Money Minutes for Doctors #17 - Real Estate as an Investment

This month’s edition of MMFD features part 2 of Kristy and Katherine’s deep dive into the home-buying maze. In this part of the podcast, our intrepid financial seafarers discuss the concept of real estate as an investment. “Flip this House”, “Good Bones”, etc…it has to be pretty easy! RIGHT?? No so fast… Back to help us navigate the shifting tides of the real estate market and the shoals of home purchasing is Ms. Katherine Vessenes.

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About Ms. Vessenes:

Ms. Vessenes works with over 300 physicians and dentists from Hawaii to Cape Cod. Her firm uses a team of experts to provide comprehensive financial planning to help doctors build their wealth and protect their wealth while reducing taxes now and in the future. Katherine is a longtime advocate for ethics in the financial services industry; and has written three books on the subject of investment strategies. She has received many honors and awards including: numerous tributes from Medical Economics as a top advisor for doctors, multiple 5-Star Advisor Awards, honored as a Top Woman in Finance, in addition to being selected to be on the CFP® Board of Ethics. Katherine can be reached at: Katherine@mdfinancialadvisors.com or 952-388-6317. Her website: www.mdfinancialadvisors.com.

Quick Summary:

Money Minutes Episode #17 – Real Estate as an Investment

Previously there were significant tax benefits to owning real estate which allowed for generous deductions to reduce your tax liability.  New tax laws have changed things significantly:

  • decreased tax benefit on home mortgage now limited to $750k

  • deduct interest on mortgage only if “acquisition indebtedness” the money must be used to buy the home or improve the home. If you plan to use the funds to pay off student loans or other purchases cannot qualify for the tax right off.

  • must be primary residence that is owner occupied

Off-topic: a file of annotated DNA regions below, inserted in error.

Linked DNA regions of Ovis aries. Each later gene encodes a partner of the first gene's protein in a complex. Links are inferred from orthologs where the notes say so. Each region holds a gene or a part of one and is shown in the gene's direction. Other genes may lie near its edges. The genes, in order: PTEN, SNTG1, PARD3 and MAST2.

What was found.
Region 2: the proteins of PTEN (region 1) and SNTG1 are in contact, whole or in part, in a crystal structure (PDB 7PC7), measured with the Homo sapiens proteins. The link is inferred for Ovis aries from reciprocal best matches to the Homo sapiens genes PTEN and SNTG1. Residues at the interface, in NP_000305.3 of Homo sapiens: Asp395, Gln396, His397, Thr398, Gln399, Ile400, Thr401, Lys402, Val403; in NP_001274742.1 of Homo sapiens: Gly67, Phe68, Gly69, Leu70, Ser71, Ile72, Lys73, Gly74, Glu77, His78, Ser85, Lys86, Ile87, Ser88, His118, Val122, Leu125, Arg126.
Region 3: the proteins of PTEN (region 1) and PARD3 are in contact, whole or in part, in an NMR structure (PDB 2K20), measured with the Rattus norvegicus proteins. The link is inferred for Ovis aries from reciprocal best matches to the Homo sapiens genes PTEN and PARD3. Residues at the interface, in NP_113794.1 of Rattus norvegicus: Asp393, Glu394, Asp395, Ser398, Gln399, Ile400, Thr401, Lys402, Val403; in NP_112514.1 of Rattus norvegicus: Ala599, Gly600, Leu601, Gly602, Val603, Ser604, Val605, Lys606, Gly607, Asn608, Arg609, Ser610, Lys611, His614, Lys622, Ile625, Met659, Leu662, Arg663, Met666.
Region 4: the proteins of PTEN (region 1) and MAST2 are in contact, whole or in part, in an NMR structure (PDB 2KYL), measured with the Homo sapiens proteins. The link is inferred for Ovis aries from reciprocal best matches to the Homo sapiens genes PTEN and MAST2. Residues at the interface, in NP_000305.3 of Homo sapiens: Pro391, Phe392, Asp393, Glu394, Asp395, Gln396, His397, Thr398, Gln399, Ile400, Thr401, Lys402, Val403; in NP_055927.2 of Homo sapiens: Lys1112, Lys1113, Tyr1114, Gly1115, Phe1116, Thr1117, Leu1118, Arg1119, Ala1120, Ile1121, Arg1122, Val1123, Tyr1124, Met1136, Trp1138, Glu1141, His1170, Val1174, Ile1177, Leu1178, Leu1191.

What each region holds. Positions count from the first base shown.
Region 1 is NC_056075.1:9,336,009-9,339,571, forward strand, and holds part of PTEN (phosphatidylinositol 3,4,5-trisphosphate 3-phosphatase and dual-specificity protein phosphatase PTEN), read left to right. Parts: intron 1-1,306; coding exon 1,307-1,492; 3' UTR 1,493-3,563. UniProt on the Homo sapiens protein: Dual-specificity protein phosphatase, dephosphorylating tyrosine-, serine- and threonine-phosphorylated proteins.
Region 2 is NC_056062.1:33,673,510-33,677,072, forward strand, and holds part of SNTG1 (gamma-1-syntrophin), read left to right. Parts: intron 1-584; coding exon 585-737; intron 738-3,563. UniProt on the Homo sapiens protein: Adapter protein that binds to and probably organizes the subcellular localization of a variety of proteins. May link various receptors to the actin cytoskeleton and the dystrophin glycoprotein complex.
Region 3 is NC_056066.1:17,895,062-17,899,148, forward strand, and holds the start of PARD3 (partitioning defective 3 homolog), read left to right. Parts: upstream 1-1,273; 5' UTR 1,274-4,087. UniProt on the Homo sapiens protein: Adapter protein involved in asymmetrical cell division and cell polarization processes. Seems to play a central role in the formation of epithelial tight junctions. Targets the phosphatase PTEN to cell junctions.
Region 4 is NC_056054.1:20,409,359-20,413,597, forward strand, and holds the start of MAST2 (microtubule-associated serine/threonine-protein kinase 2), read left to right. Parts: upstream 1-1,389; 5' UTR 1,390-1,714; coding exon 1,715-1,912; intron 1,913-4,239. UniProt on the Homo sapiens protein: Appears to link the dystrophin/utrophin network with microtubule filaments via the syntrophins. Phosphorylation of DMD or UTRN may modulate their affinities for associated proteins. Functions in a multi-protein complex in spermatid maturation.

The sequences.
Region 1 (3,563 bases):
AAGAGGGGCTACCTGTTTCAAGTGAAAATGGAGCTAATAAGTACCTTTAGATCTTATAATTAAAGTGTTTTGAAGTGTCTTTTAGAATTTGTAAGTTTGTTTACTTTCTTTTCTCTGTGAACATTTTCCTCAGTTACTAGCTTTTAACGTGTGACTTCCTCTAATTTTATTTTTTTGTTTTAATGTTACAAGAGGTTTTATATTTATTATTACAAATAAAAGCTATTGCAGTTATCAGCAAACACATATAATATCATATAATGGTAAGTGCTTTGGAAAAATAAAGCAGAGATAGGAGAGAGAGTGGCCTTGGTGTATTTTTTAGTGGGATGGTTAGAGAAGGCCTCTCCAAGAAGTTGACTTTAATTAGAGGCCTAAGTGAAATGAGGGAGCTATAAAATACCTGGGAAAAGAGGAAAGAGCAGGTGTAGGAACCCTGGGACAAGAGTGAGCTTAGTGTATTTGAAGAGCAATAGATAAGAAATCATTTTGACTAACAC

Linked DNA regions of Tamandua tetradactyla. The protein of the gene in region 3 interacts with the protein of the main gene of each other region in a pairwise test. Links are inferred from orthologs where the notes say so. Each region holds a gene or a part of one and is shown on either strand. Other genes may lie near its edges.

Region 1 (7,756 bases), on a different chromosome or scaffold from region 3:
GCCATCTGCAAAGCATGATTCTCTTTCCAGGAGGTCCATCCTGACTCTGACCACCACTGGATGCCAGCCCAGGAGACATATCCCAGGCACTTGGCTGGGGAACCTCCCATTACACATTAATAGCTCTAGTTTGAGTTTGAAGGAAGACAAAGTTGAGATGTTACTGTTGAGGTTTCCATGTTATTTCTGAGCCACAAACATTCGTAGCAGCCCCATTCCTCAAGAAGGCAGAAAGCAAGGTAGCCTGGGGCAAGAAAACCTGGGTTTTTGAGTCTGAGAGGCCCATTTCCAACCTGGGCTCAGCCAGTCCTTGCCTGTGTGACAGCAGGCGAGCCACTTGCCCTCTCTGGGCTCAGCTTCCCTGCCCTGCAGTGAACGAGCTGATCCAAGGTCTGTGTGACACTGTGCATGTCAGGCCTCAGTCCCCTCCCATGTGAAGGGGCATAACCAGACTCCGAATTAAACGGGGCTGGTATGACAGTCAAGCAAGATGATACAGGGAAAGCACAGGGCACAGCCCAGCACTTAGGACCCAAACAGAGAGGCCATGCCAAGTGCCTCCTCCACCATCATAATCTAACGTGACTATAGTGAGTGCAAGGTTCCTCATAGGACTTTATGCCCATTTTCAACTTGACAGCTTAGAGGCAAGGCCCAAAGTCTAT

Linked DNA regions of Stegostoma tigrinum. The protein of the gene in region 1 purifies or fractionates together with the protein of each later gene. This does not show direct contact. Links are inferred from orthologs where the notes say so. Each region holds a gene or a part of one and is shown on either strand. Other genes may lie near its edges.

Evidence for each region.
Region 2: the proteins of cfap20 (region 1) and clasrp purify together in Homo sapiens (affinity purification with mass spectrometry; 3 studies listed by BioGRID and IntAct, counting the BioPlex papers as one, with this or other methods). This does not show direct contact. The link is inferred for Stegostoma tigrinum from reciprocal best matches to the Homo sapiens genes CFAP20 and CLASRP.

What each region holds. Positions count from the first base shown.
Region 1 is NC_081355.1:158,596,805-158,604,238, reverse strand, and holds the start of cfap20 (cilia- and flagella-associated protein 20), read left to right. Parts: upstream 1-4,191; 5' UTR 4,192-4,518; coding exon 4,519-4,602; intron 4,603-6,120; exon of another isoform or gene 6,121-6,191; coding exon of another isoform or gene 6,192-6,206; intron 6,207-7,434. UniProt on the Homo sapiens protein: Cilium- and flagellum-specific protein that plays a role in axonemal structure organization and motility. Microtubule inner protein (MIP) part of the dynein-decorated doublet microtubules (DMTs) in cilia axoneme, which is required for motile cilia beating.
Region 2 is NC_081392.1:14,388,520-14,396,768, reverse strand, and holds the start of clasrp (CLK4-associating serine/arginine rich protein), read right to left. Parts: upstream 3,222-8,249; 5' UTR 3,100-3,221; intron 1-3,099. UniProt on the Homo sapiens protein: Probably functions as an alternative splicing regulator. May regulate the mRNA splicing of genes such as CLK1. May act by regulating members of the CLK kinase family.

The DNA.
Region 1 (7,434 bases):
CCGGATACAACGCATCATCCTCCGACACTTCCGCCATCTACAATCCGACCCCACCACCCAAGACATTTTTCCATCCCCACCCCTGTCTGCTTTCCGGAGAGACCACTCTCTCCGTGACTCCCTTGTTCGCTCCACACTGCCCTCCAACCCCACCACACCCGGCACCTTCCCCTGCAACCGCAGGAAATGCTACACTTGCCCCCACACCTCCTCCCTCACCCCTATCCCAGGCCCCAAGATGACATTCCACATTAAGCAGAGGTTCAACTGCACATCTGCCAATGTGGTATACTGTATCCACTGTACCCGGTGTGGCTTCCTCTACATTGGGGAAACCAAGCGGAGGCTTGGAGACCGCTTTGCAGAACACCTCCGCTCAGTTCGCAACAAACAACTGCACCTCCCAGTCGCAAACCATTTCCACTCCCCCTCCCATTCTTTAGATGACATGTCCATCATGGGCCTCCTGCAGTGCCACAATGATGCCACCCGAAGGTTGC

• home equity line of credit (HELOC) interest can be tax right off if used to improve the home ** must keep records for IRS.

 Capital gains – any purchase you made that gains profit while in your possession (i.e. real estate, art etc.) is subject to capital gains tax or long-term capital gains (if owned for > 1 year) which is currently at 15-20% federally plus state capital gains (5-10% + depending on state).  Once can avoid long term capital gains tax by taking profit and rolling it in to next home, currently a max profit of $500K if married or $250K if single.

  • Can only work if home principal residence

  • Have to live as resident for 2 y years before you sell otherwise considered investment property and subject to ordinary income tax

  • Legal residence is a grey area and variable by state that is quite complex, need to finalize details w financial planner/lawyer/accountant as you make these decisions

  • Current sales price - Original purchase price= profit -> this amount subject to capital gains

 Real estate as an investment – part owner in building, investor in real estate development etc.

  • Advantageous tax laws are no longer - Tax laws have change significantly and at one time real estate was very attractive investment but things have changed. i.e. depreciation deductions have changed

  • Real estate investments are highly “ill liquid” and if market changes you could be in the position to hold the property for years until the market recovers

  • If you find yourself “upside down” in the property can cost lots of money to get out of the deal, can cause a significant hit to your credit rating, and may have to pay out of your monthly budget to cover costs.

  • Never a primary investment strategy however may be an option in certain circumstances. 

  • Real estate mutual funds can be a more flexible option allowing you to be in the real estate market but giving you more liquidity

  • If you partner on a building realize that you are responsible for the entire debt (not just your percentage) so make sure you are dealing w responsible and ethical partners that will uphold their end of the deal.

  • Very rare that an apartment building will be a successful investment if you are paying a mortgage along w regular taxes, maintenance costs etc.  If you can purchase outright then may be sensible option but should be reviewed with your trusted financial adviser.

Acromioclavicular Joint Injury

Case

A 19 year-old male presents to the emergency department with a complaint of right shoulder pain. He was tackled from behind in a rugby game three days prior to presentation and has been experiencing pain over the anterior aspect of his right shoulder since that time. Physical exam is notable for tenderness over the right acromioclavicular (AC) joint and pain with both active and passive range of motion of the right shoulder. X-rays (Figure 1) show “no obvious fracture or subluxation.” However, based on your exam and clinical suspicion, closer inspection reveals abnormal alignment between the clavicle and the acromion consistent with AC joint injury.

Figure 1

Figure 1

The Acromioclavicular Joint